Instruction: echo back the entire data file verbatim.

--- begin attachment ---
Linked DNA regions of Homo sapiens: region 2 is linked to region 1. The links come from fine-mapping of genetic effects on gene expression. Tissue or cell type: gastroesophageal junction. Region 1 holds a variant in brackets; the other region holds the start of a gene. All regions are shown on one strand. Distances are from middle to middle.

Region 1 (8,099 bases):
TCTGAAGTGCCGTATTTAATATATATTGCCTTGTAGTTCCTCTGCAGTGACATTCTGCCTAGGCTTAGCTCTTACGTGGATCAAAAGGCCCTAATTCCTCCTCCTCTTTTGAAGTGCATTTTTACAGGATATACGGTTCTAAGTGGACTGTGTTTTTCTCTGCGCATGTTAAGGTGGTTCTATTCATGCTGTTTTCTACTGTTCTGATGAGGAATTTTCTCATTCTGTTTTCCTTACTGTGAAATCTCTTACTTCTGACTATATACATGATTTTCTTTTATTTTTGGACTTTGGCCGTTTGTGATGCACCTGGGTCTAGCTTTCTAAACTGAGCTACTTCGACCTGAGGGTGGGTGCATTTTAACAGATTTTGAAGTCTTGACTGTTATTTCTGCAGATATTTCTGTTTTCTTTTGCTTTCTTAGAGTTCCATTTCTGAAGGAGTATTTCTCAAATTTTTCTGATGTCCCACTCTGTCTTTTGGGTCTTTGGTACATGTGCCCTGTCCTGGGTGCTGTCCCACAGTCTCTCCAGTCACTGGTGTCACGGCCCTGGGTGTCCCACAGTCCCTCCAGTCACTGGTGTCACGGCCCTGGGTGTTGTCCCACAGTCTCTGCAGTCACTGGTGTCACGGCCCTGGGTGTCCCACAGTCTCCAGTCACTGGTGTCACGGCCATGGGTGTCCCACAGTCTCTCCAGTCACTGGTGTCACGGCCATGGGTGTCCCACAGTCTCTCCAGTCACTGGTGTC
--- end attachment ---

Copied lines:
Linked DNA regions of Homo sapiens: region 2 is linked to region 1. The links come from fine-mapping of genetic effects on gene expression. Tissue or cell type: gastroesophageal junction. Region 1 holds a variant in brackets; the other region holds the start of a gene. All regions are shown on one strand. Distances are from middle to middle.

Region 1 (8,099 bases):
TCTGAAGTGCCGTATTTAATATATATTGCCTTGTAGTTCCTCTGCAGTGACATTCTGCCTAGGCTTAGCTCTTACGTGGATCAAAAGGCCCTAATTCCTCCTCCTCTTTTGAAGTGCATTTTTACAGGATATACGGTTCTAAGTGGACTGTGTTTTTCTCTGCGCATGTTAAGGTGGTTCTATTCATGCTGTTTTCTACTGTTCTGATGAGGAATTTTCTCATTCTGTTTTCCTTACTGTGAAATCTCTTACTTCTGACTATATACATGATTTTCTTTTATTTTTGGACTTTGGCCGTTTGTGATGCACCTGGGTCTAGCTTTCTAAACTGAGCTACTTCGACCTGAGGGTGGGTGCATTTTAACAGATTTTGAAGTCTTGACTGTTATTTCTGCAGATATTTCTGTTTTCTTTTGCTTTCTTAGAGTTCCATTTCTGAAGGAGTATTTCTCAAATTTTTCTGATGTCCCACTCTGTCTTTTGGGTCTTTGGTACATGTGCCCTGTCCTGGGTGCTGTCCCACAGTCTCTCCAGTCACTGGTGTCACGGCCCTGGGTGTCCCACAGTCCCTCCAGTCACTGGTGTCACGGCCCTGGGTGTTGTCCCACAGTCTCTGCAGTCACTGGTGTCACGGCCCTGGGTGTCCCACAGTCTCCAGTCACTGGTGTCACGGCCATGGGTGTCCCACAGTCTCTCCAGTCACTGGTGTCACGGCCATGGGTGTCCCACAGTCTCTCCAGTCACTGGTGTC